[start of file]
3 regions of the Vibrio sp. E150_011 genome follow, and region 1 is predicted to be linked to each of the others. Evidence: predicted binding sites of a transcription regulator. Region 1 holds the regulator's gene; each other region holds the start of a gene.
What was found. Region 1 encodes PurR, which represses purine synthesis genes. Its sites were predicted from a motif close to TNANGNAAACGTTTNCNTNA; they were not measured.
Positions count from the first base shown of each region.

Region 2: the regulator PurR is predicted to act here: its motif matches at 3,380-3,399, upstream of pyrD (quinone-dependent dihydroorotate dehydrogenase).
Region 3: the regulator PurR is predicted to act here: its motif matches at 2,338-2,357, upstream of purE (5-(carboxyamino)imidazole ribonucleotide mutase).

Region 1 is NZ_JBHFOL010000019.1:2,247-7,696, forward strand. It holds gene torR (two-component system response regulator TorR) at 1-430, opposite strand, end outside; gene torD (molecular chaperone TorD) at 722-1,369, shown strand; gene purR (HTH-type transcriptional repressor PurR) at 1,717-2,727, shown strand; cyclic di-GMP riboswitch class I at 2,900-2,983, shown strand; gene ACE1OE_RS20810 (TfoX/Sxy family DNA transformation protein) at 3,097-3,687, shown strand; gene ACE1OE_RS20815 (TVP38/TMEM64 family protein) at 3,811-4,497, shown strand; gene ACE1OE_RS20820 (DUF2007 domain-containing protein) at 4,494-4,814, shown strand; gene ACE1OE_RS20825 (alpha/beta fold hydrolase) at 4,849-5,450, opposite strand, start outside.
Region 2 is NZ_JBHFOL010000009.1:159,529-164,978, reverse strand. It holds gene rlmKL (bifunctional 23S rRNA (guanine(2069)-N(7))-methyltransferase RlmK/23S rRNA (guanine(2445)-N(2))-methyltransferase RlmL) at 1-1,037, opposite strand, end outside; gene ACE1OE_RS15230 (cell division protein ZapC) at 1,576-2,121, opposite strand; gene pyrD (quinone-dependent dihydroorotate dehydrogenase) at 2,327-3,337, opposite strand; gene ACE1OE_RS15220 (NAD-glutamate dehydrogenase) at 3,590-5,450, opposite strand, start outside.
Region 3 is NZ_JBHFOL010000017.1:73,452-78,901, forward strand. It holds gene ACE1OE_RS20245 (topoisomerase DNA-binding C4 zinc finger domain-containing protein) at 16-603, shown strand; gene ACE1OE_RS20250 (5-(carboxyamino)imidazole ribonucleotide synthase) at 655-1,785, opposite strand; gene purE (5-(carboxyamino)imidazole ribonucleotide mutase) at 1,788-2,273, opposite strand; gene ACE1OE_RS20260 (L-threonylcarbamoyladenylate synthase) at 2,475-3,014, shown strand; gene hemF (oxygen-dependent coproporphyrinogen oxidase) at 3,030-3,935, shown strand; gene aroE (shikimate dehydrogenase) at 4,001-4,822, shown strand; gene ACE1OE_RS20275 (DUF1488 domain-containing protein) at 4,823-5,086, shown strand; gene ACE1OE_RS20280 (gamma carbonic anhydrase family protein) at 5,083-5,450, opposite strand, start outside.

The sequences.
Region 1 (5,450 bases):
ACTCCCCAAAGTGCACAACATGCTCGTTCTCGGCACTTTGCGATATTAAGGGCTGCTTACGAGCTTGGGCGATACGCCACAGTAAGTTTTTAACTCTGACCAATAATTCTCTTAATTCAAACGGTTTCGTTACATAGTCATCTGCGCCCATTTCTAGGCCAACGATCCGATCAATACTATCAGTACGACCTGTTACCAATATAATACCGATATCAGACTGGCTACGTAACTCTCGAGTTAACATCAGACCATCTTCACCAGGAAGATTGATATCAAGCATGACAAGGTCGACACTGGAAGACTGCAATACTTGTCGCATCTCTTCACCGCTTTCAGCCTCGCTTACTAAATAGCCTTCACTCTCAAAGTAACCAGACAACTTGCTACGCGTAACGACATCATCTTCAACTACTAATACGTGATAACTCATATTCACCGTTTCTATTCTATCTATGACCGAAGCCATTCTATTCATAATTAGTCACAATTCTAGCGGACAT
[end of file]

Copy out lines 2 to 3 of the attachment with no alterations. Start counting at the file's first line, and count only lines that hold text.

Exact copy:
What was found. Region 1 encodes PurR, which represses purine synthesis genes. Its sites were predicted from a motif close to TNANGNAAACGTTTNCNTNA; they were not measured.
Positions count from the first base shown of each region.